Compound Machine Examples: Lesson for Kids

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  • 0:04 Simple + Simple = Compound
  • 0:37 Shovel
  • 1:06 Wheelbarrow
  • 1:33 Bicycle
  • 2:07 Lesson Summary
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Lesson Transcript
Instructor: Michelle Jones

Michelle has taught at the elementary level and has earned a master's degree.

People use machines every day to make work easier. Scissors and knives help cut things; wheels and ramps make it easier to move things. This lesson describes a few examples of compound machines.

Simple + Simple = Compound

Mrs. Jones has hired three boys to move rocks from a house down the street to the garden in her backyard. There are a lot of medium-sized rocks to move and the boys really don't want to move them by hand. They decide to use compound machines to make this job easier.

Compound machines are just machines that are made up of two or more simple machines. Simple machines include a wedge, an inclined plane (like a ramp), a screw, a pulley, a wheel and axle, and a lever. These tools are useful by themselves, but when you combine them, they can make a difficult job - like moving a bunch of rocks - very easy!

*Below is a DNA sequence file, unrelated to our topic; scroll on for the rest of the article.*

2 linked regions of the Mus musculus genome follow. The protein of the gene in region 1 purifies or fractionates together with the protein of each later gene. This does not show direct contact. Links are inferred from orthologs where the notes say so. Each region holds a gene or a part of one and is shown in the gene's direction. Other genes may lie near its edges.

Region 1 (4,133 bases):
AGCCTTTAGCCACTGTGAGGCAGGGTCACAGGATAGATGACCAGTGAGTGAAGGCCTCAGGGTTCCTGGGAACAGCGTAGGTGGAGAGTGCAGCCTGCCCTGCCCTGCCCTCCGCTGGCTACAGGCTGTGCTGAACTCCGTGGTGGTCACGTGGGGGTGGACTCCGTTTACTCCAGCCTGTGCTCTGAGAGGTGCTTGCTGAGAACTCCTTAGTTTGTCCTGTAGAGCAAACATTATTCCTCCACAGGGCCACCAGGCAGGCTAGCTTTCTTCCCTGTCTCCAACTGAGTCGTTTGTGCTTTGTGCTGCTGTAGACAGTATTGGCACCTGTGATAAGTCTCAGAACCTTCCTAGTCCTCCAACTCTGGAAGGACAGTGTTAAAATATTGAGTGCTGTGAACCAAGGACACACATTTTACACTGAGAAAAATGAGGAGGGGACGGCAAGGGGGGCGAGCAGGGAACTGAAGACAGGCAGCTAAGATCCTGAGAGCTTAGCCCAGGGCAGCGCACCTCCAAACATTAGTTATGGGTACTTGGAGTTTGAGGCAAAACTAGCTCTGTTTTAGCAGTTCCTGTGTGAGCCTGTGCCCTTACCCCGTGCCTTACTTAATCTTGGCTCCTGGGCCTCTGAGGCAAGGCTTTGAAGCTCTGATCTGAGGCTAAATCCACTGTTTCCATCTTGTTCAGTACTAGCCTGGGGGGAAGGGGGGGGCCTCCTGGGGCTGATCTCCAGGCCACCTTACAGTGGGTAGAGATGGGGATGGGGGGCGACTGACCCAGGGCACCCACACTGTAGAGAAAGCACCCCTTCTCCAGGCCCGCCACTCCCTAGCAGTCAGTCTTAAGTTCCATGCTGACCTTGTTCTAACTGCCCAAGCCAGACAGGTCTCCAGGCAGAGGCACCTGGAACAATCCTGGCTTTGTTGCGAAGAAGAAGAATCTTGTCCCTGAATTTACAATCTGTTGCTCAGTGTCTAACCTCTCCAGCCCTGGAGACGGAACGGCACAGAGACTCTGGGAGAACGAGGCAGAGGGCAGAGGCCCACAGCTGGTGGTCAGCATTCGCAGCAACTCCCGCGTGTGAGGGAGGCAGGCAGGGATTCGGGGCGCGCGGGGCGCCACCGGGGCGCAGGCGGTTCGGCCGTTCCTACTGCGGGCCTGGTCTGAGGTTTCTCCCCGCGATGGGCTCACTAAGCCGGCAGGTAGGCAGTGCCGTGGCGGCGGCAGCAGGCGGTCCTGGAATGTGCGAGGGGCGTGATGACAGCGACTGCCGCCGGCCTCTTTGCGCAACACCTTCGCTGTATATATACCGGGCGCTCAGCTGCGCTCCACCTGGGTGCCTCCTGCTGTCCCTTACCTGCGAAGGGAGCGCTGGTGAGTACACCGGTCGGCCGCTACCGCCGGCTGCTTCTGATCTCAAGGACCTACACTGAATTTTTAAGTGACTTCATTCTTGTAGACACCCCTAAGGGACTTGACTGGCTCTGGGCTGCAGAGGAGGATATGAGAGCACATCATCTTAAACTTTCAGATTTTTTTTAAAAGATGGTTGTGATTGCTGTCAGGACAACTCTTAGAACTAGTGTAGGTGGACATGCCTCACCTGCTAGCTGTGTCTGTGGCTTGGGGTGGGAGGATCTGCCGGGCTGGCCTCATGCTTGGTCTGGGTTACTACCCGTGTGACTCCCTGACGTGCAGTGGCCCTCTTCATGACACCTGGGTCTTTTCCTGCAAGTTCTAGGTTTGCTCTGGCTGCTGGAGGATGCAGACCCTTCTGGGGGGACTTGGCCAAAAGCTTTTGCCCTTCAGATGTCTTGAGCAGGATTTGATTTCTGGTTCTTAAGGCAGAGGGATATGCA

Instead of lifting the rocks by hand, the boys realize it would be much easier to pick them up with a shovel. Even though you are probably really familiar with a shovel, in that you'd recognize it if you saw it, it's worth defining a little more carefully. For the purposes of exploring compound machines, a shovel is basically a tool made up of a wedge and a lever. The wedge part scoops up the rocks, then when pressure is put on the lever (the handle), the rocks can be lifted up. This way, the boys don't have to use as much energy, and they can pick up more rocks at once!

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